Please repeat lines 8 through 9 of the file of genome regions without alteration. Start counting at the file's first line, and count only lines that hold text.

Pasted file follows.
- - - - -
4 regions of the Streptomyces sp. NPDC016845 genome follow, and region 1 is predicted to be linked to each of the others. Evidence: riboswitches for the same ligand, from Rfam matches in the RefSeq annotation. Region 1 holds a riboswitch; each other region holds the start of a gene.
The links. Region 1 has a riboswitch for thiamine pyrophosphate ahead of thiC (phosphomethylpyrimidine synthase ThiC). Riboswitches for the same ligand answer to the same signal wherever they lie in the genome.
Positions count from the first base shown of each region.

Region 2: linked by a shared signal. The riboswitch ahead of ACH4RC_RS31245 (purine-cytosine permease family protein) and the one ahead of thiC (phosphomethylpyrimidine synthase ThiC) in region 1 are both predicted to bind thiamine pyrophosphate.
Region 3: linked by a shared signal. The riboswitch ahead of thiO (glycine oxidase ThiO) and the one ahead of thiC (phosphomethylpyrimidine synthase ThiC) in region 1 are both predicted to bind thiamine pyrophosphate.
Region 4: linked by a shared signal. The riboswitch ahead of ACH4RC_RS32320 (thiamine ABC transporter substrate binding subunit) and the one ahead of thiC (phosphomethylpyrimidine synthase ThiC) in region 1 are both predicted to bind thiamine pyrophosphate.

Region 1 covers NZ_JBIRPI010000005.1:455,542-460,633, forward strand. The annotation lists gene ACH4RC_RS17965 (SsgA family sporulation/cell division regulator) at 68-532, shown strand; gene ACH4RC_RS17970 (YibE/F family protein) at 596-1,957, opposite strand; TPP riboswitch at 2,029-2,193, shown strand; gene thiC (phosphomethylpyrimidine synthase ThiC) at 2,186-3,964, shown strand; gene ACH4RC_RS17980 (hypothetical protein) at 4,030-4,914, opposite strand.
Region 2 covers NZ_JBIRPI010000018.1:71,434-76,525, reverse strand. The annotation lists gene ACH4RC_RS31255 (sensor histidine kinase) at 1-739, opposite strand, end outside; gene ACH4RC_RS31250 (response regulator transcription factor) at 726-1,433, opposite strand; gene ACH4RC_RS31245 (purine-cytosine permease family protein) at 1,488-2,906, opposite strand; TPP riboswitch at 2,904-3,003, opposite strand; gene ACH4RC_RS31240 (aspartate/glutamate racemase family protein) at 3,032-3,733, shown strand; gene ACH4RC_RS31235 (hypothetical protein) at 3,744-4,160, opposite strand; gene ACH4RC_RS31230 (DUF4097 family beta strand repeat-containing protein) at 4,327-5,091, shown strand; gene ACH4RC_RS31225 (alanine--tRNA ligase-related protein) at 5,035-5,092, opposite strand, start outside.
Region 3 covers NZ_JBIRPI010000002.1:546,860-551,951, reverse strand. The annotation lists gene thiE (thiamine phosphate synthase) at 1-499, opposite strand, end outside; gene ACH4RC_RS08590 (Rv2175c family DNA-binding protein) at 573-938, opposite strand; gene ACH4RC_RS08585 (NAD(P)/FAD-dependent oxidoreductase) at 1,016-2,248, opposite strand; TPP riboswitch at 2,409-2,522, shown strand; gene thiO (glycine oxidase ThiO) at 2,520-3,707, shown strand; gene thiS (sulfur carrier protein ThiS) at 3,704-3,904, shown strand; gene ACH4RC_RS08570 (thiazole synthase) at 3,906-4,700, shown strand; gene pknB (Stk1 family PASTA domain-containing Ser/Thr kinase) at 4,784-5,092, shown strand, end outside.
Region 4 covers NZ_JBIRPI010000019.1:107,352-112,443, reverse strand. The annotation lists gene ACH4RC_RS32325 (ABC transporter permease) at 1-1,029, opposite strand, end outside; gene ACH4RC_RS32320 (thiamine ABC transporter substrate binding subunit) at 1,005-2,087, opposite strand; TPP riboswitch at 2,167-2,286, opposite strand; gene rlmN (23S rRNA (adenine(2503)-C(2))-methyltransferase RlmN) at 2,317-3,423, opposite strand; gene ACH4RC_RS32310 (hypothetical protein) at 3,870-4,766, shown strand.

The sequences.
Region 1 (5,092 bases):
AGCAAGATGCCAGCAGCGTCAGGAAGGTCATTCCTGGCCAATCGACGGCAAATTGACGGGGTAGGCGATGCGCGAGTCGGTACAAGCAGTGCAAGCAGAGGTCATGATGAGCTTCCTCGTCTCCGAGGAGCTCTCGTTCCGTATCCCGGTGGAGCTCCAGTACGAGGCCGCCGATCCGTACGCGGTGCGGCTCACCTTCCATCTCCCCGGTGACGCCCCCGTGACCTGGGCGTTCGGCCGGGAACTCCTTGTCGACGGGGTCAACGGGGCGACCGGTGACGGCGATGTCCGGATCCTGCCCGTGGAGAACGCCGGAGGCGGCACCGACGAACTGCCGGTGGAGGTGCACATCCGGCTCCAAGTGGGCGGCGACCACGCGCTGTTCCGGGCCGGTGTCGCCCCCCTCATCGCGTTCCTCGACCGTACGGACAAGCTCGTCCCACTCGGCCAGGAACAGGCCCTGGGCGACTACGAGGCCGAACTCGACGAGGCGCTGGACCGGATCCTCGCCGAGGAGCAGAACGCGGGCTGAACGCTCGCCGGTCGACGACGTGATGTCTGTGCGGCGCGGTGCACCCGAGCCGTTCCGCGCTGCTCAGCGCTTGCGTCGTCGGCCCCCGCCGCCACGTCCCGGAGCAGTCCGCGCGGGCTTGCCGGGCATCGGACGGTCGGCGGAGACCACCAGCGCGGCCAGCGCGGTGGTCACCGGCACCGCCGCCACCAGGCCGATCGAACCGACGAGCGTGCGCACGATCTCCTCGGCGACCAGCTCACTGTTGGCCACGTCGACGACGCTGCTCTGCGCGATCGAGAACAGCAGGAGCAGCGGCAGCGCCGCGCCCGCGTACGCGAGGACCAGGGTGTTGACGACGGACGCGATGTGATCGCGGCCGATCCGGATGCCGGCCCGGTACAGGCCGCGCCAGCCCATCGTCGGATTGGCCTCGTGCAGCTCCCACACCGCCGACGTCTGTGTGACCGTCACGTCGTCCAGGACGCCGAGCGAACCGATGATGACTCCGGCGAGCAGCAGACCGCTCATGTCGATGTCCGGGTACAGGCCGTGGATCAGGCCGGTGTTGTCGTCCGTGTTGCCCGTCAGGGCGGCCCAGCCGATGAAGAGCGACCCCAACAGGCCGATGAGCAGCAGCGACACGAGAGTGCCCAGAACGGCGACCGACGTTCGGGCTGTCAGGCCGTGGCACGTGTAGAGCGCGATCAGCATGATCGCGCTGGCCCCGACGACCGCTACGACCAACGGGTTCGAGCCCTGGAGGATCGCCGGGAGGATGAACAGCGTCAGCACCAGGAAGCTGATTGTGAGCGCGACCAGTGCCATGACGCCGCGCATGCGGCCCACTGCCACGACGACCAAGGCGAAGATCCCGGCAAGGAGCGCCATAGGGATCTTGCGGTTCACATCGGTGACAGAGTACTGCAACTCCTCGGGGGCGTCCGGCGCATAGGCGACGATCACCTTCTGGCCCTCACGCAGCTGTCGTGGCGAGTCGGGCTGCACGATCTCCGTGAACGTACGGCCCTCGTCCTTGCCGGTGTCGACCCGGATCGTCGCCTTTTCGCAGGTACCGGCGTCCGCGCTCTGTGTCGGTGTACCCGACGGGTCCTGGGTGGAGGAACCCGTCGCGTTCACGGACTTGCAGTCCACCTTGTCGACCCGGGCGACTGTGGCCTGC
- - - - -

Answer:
Region 2 covers NZ_JBIRPI010000018.1:71,434-76,525, reverse strand. The annotation lists gene ACH4RC_RS31255 (sensor histidine kinase) at 1-739, opposite strand, end outside; gene ACH4RC_RS31250 (response regulator transcription factor) at 726-1,433, opposite strand; gene ACH4RC_RS31245 (purine-cytosine permease family protein) at 1,488-2,906, opposite strand; TPP riboswitch at 2,904-3,003, opposite strand; gene ACH4RC_RS31240 (aspartate/glutamate racemase family protein) at 3,032-3,733, shown strand; gene ACH4RC_RS31235 (hypothetical protein) at 3,744-4,160, opposite strand; gene ACH4RC_RS31230 (DUF4097 family beta strand repeat-containing protein) at 4,327-5,091, shown strand; gene ACH4RC_RS31225 (alanine--tRNA ligase-related protein) at 5,035-5,092, opposite strand, start outside.
Region 3 covers NZ_JBIRPI010000002.1:546,860-551,951, reverse strand. The annotation lists gene thiE (thiamine phosphate synthase) at 1-499, opposite strand, end outside; gene ACH4RC_RS08590 (Rv2175c family DNA-binding protein) at 573-938, opposite strand; gene ACH4RC_RS08585 (NAD(P)/FAD-dependent oxidoreductase) at 1,016-2,248, opposite strand; TPP riboswitch at 2,409-2,522, shown strand; gene thiO (glycine oxidase ThiO) at 2,520-3,707, shown strand; gene thiS (sulfur carrier protein ThiS) at 3,704-3,904, shown strand; gene ACH4RC_RS08570 (thiazole synthase) at 3,906-4,700, shown strand; gene pknB (Stk1 family PASTA domain-containing Ser/Thr kinase) at 4,784-5,092, shown strand, end outside.